Manta rays and their smaller cousins, mobula rays, have until recently escaped the ravages of major fisheries, as their flesh has always been regarded as poor quality. But in recent years, the feathery gill rakers of the filter-feeding rays have become highly desirable in the Chinese medicine trade, often consumed in soup, like shark fins. The soaring value of the rakers has resulted in massive, unsustainable catches in Mexico, Thailand, Indonesia and Sri Lanka, which is where Thomas took this photograph. Climbing onto the roof of a fish market, he used a long exposure to blur the moving crowd of traders while keeping the mobula ray carcasses in sharp focus. These ancient animals are slow breeders - a female might not mate until she is 15 years old and might give birth to only 10-16 pups in a 40-year lifetime, if she avoids being caught. The problem is that as surface feeders, rays are easy to spot, and because of their habit of aggregating in huge groups in regular feeding places or at cleaning stations, whole populations are easily wiped out. Conservationists see ecotourism as one way of giving a different value to coastal ray populations and see publicity for their rapid decline as vital if fisheries are to be regulated.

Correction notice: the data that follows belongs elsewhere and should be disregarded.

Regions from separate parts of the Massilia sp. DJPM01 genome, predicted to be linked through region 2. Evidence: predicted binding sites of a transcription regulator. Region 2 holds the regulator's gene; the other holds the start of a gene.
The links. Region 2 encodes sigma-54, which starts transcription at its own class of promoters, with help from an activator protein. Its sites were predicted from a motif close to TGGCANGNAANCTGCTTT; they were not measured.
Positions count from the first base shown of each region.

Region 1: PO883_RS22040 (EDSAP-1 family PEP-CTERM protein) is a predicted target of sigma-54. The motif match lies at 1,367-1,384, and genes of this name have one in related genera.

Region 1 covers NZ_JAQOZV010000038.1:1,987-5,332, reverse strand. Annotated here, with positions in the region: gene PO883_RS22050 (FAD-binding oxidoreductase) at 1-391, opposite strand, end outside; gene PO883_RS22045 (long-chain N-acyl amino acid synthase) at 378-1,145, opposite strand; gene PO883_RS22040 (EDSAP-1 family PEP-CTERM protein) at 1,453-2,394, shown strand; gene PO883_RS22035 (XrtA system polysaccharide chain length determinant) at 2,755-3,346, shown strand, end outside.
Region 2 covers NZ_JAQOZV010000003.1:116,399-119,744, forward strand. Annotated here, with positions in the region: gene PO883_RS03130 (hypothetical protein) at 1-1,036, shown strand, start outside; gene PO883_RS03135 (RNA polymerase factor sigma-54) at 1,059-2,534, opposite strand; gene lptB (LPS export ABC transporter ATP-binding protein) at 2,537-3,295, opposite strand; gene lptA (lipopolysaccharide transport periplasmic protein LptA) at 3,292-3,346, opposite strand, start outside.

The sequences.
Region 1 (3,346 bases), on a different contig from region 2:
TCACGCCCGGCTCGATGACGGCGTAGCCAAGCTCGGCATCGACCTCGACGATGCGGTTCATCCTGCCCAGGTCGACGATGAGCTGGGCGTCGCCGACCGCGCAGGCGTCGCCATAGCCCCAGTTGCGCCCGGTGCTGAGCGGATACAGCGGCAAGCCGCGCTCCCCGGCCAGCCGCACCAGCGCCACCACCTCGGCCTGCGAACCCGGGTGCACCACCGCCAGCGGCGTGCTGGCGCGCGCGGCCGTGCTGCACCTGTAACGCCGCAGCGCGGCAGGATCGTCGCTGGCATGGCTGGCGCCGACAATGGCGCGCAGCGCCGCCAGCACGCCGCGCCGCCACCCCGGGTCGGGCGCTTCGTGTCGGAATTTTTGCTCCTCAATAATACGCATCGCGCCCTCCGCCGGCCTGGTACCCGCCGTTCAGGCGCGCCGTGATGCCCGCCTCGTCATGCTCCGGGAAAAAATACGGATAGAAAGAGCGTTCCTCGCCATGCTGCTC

Nikon D700 + 24-70mm lens; 25 sec at f22; ISO 320; tripod.
Negombo, Sri Lanka